by Peter Goodin
In science, collaboration is key. Collaboration leads to discussion, which can lead to new ideas, discoveries or breakthroughs. Collaboration has the potential to allow us to see our field through new eyes and make connections where we were unable to see them before.
Recently, thanks to the collaboration between The Florey Institute of Neuroscience and Mental Health, the Hunter Medical Research Institute (HMRI), as part of the Centre for Research Excellence in Stroke Rehabilitation and Brain Recovery, and the generous support of the James S. McDonnell Foundation I was given the opportunity to apply an analysis method I developed to explore how brain regions connect to each other in post-stroke fatigue using functional magnetic resonance imaging (fMRI).
Post-stroke fatigue is a poorly understood condition that is estimated to affect approximately 30% of the stroke survivor population. Excessive tiredness not related to physical or mental activity, diminished cognitive ability and changes to emotion stability are commonly reported symptoms in stroke survivors which limit an individual’s ability to participate in the activities of daily living or continue employment. Modafinil, originally designed to help those with Narcolepsy remain awake and alert, has found a potential new target in assisting those who suffer from post-stroke fatigue. The results of the Modafinil In Debilitating Fatigue After Stroke (MIDAS) clinical trial show decreased fatigue and improved quality of life with Modafinil therapy. Broadly speaking, Modafinil works by stimulating of a broad range of neurotransmitters (the monoaminergic system), of which orexin is the most interesting because it is directly linked with attention and alertness.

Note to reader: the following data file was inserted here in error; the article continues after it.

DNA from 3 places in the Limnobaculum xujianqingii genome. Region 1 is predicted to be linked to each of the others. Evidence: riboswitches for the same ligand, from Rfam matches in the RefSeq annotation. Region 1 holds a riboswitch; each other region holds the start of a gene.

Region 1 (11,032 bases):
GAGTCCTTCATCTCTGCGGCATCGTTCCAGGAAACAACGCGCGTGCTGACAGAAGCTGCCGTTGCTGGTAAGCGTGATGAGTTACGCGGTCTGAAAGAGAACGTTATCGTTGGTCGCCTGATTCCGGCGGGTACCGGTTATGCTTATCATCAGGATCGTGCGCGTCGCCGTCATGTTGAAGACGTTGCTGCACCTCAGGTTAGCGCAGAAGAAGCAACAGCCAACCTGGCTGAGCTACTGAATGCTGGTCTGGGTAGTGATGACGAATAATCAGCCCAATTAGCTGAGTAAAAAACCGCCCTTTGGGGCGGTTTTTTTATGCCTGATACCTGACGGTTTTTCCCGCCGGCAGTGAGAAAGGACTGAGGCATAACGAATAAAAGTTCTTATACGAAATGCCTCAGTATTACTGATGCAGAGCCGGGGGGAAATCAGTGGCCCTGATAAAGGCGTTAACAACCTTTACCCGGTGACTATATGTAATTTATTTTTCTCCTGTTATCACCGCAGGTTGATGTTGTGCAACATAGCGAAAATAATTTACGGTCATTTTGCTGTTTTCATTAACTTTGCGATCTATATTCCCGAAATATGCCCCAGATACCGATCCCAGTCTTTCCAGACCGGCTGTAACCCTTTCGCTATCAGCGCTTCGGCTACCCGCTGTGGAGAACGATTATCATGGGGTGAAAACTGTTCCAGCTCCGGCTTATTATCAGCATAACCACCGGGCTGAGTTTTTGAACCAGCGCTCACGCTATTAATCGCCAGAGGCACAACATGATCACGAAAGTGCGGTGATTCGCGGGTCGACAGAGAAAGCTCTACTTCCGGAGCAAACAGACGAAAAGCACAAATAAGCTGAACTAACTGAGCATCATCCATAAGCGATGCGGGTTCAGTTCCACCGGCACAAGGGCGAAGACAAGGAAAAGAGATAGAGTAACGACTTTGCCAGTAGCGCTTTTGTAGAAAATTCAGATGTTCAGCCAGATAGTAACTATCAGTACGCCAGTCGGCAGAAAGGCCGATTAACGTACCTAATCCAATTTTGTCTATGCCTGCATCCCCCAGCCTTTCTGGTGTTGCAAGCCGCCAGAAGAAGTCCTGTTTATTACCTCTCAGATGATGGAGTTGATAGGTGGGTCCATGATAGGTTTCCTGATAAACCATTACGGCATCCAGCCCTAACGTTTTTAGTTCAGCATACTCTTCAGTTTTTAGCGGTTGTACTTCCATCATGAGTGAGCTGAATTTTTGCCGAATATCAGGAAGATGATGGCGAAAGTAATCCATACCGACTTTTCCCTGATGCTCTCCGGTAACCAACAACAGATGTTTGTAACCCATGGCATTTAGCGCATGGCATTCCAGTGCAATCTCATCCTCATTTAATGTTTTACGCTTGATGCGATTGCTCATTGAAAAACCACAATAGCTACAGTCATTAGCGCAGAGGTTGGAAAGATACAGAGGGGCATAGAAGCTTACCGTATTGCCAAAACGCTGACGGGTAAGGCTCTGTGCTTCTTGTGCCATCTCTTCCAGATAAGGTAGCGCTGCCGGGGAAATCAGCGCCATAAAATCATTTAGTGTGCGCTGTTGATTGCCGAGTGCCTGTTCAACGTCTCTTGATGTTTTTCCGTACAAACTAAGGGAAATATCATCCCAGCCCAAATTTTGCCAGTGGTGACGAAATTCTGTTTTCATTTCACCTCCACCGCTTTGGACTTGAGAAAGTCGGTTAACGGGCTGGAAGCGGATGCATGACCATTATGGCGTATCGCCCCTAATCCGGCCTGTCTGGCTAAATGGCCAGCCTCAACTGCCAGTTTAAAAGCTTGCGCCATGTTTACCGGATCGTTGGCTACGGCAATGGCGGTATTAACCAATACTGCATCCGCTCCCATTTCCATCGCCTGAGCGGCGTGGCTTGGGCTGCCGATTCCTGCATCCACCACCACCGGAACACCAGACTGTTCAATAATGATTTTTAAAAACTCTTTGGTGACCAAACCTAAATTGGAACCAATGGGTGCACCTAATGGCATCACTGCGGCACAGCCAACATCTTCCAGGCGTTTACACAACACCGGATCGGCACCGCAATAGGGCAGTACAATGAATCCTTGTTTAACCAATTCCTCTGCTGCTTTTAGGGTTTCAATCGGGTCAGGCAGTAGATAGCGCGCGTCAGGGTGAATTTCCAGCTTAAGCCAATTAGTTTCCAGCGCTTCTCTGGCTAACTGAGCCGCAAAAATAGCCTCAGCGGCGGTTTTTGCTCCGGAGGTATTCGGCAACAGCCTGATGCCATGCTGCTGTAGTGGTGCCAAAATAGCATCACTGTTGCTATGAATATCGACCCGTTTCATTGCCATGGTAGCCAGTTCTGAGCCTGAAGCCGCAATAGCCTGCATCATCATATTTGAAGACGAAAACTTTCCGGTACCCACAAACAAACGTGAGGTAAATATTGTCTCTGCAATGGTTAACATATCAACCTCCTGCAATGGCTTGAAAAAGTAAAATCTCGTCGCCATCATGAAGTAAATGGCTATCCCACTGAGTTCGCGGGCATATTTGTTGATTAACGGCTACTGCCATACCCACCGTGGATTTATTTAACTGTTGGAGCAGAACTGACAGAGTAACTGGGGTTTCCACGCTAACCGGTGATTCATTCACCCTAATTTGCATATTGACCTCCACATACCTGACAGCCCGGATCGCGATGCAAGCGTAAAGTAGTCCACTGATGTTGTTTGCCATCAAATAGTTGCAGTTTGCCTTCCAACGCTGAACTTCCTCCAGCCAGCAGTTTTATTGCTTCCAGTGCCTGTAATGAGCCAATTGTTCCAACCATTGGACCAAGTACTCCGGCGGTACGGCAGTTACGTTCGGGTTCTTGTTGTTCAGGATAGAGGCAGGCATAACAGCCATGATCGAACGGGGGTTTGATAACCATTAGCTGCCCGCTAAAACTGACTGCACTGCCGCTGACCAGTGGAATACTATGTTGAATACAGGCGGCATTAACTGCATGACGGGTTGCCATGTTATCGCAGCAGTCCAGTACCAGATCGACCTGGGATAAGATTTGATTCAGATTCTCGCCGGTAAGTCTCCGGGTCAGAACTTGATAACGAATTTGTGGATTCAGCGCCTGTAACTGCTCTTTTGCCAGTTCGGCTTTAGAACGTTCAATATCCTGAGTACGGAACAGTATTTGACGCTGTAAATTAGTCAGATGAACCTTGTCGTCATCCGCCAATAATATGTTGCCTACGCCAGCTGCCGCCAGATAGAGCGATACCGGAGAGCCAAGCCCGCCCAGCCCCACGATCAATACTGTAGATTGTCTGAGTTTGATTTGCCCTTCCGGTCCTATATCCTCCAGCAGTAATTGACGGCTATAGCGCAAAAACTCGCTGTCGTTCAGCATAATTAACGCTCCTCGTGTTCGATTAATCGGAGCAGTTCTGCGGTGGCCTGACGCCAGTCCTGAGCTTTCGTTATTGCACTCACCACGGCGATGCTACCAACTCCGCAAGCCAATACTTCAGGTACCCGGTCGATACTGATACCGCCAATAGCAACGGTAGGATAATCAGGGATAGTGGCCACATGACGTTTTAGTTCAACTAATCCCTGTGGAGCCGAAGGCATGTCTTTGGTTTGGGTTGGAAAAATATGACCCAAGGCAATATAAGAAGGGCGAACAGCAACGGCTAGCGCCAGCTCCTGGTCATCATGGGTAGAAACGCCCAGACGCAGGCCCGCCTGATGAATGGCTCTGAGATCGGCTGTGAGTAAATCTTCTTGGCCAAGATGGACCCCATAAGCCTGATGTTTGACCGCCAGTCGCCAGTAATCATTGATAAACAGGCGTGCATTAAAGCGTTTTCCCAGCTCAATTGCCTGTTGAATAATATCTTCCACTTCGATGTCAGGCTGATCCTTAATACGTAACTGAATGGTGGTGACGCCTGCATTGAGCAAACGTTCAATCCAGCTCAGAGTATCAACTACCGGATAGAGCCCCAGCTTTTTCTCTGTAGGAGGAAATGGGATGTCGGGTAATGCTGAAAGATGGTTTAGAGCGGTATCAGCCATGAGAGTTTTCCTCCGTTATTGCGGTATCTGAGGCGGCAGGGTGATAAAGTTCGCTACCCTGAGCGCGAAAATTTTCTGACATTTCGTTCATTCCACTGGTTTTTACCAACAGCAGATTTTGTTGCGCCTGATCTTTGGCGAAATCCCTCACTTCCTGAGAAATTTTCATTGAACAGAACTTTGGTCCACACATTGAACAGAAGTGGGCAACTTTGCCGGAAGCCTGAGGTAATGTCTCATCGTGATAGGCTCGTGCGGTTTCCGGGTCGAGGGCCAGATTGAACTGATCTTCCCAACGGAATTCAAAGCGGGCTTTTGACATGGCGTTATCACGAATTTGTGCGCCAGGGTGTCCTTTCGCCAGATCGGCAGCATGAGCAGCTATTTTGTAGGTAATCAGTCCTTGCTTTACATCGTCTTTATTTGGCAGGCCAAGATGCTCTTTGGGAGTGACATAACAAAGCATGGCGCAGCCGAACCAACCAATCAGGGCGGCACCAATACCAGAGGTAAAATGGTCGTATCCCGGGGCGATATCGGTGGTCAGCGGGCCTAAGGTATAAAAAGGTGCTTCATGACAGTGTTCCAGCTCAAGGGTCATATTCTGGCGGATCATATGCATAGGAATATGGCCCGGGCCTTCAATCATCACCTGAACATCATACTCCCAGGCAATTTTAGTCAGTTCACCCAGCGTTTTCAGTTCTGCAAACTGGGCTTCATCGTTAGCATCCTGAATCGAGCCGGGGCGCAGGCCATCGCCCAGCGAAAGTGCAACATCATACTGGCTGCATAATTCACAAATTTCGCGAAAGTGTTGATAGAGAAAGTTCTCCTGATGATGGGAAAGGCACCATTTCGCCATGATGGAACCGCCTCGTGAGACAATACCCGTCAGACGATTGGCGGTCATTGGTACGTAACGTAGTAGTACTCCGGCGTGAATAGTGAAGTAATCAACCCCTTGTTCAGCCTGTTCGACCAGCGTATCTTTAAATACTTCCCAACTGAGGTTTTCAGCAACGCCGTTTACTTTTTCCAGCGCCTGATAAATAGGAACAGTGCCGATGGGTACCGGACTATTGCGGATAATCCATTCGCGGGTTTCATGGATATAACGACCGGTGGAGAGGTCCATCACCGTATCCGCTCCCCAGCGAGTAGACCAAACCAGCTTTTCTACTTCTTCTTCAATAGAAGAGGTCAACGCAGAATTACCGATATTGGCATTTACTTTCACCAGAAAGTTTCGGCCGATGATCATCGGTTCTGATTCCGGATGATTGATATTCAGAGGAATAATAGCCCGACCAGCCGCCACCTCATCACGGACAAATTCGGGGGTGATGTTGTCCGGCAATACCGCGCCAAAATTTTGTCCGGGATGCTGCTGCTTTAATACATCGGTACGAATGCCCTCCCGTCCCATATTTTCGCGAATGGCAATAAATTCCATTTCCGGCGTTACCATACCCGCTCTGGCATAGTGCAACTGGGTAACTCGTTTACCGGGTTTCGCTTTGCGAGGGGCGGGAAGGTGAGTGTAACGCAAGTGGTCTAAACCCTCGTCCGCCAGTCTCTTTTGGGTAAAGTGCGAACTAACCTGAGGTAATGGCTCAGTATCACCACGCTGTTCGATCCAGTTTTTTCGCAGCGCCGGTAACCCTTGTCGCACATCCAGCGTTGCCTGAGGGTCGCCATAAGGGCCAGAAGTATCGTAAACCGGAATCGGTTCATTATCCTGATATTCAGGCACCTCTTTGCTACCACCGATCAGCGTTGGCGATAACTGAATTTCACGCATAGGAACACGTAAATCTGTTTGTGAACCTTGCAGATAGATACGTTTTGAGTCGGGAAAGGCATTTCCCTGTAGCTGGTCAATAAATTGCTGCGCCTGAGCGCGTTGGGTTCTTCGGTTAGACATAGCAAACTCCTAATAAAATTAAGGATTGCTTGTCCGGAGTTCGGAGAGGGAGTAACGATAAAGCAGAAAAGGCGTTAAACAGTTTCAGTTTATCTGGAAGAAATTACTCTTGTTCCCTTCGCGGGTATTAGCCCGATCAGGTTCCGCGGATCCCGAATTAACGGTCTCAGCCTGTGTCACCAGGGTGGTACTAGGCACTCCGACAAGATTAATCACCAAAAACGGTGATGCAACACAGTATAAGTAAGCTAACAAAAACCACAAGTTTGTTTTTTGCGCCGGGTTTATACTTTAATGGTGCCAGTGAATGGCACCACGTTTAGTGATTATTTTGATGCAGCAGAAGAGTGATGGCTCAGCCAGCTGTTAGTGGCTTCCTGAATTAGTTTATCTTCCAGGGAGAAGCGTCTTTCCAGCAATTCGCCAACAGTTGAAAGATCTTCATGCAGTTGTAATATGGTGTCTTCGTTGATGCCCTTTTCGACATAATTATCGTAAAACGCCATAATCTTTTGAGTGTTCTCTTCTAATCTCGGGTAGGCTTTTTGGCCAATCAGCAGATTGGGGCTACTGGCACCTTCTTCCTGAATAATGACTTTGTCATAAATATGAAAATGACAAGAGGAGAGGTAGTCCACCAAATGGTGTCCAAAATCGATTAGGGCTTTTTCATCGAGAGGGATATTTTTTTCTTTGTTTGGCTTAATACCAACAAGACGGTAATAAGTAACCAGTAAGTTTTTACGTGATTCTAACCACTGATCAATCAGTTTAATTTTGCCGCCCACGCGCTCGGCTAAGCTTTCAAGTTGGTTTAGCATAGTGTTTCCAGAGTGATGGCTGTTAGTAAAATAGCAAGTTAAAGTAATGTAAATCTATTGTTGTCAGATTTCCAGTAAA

Working closely with the trial co-ordinator Dr Andrew Bivard, an expert in acute stroke neuroimaging and Milanka Visser, Andrew’s talented PhD student, we applied my method to explore how the brain reacted to modafinil and how the connections between various regions of the brain changed when MIDAS trial participants were treated with Modafinil.
Preliminary outcomes look promising. We’ve found Modafinil has the potential to strengthen connections within the brain in regions involved with switching focus between external and internal attention. Interestingly, my research into brain changes during rehabilitation of tactile sensation post-stroke with Professor Leeanne Carey also suggests a link with attention.
Could changes to attention impact outcomes after stroke? By retraining or boosting attention could we aide alertness and recovery? We’re not sure yet. But it’s a potential avenue worth exploring, and a link that may have taken some time to uncover without the collaboration between the Florey and HMRI.